In January 2008, the Comprehensive National Cybersecurity Initiative (CNCI) was launched by President George W. Bush in National Security Presidential Directive 54/Homeland Security Presidential Directive 23 (NSPD-54/ HSPD-23).
Subsequently, President Obama identified cybersecurity as one of the most serious economic and national security challenges we face as a nation, but one that we as a government or as a country are not adequately prepared to counter. Shortly after taking office, President Obama ordered a thorough review of federal efforts to defend the U.S. information and communications infrastructure and the development of a comprehensive approach to securing America’s digital infrastructure. In May 2009, the President accepted the recommendations of the resulting Cyberspace Policy Review.
The activities under way to implement the recommendations of the Cyberspace Policy Review build on the Comprehensive National Cybersecurity Initiative (CNCI) launched by President George W. Bush. The CNCI consists of a number of mutually reinforcing initiatives with the following major goals designed to help secure the United States in cyberspace:
- To establish a front line of defense against today’s immediate threats by creating or enhancing shared situational awareness of network vulnerabilities, threats, and events within the Federal Government—and ultimately with state, local, and tribal governments and private sector partners—and the ability to act quickly to reduce our current vulnerabilities and prevent intrusions.
- To defend against the full spectrum of threats by enhancing U.S. counterintelligence capabilities and increasing the security of the supply chain for key information technologies.
- To strengthen the future cybersecurity environment by expanding cyber education; coordinating and redirecting research and development efforts across the Federal Government; and working to define and develop strategies to deter hostile or malicious activity in cyberspace.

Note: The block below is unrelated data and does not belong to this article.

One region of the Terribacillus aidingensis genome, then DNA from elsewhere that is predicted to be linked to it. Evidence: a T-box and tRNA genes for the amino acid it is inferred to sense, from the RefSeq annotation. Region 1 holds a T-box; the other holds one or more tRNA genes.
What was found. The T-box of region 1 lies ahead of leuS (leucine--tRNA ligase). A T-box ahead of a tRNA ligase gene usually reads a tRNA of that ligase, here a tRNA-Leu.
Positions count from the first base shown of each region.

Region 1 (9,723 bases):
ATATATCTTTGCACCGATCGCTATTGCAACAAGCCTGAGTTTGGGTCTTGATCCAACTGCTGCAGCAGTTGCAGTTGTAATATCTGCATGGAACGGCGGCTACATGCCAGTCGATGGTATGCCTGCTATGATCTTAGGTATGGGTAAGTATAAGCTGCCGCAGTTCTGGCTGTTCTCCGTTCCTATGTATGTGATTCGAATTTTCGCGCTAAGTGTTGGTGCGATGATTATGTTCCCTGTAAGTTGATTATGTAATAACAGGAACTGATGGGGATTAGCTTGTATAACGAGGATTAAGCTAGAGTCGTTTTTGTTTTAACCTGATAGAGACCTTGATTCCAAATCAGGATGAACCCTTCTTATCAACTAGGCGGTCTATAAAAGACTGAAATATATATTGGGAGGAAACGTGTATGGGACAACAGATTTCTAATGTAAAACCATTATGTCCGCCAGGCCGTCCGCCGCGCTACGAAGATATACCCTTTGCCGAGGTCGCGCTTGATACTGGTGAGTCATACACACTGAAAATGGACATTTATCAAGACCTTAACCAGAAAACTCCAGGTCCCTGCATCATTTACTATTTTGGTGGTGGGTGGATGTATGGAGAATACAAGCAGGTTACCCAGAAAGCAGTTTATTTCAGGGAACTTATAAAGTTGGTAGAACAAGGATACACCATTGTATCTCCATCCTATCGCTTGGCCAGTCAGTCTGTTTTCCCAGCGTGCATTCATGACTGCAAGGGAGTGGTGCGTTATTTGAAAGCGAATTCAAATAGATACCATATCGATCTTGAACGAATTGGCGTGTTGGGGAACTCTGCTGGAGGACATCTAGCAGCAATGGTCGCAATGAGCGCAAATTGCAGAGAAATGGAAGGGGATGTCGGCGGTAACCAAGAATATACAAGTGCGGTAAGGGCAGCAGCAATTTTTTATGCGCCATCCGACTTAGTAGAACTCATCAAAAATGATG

It was quickly realized that the goals of the CNCI could not be achieved without also strengthening certain key strategic foundational capabilities within the Government. Therefore, the CNCI included funding within the federal law enforcement, intelligence, and defense communities to enhance such key functions as criminal investigation; intelligence collection, processing, and analysis; and information assurance critical to enabling national cybersecurity efforts. The CNCI was the basis for the establishment of the Department of Defense (DOD) Information Assurance (IA) Range located at Quantico Corporate Center. The DOD IA Range was and continues to be sanctioned by the Defense Information Systems Agency (DISA).
At Quantico Corporate Center and within the region, Yyotta is leading the effort to bring together local, state, federal, and DOD stakeholders associated with cybersecurity. These stakeholders include operational DOD and federal entities at Marine Corps Base Quantico, academic and industry leaders in the region, and local and state agencies. Quantico and the surrounding region represent the key stakeholders identified by as well as the goals of the CNCI. It is the intent of Yyotta to provide a direct and positive impact for this national cybersecurity effort.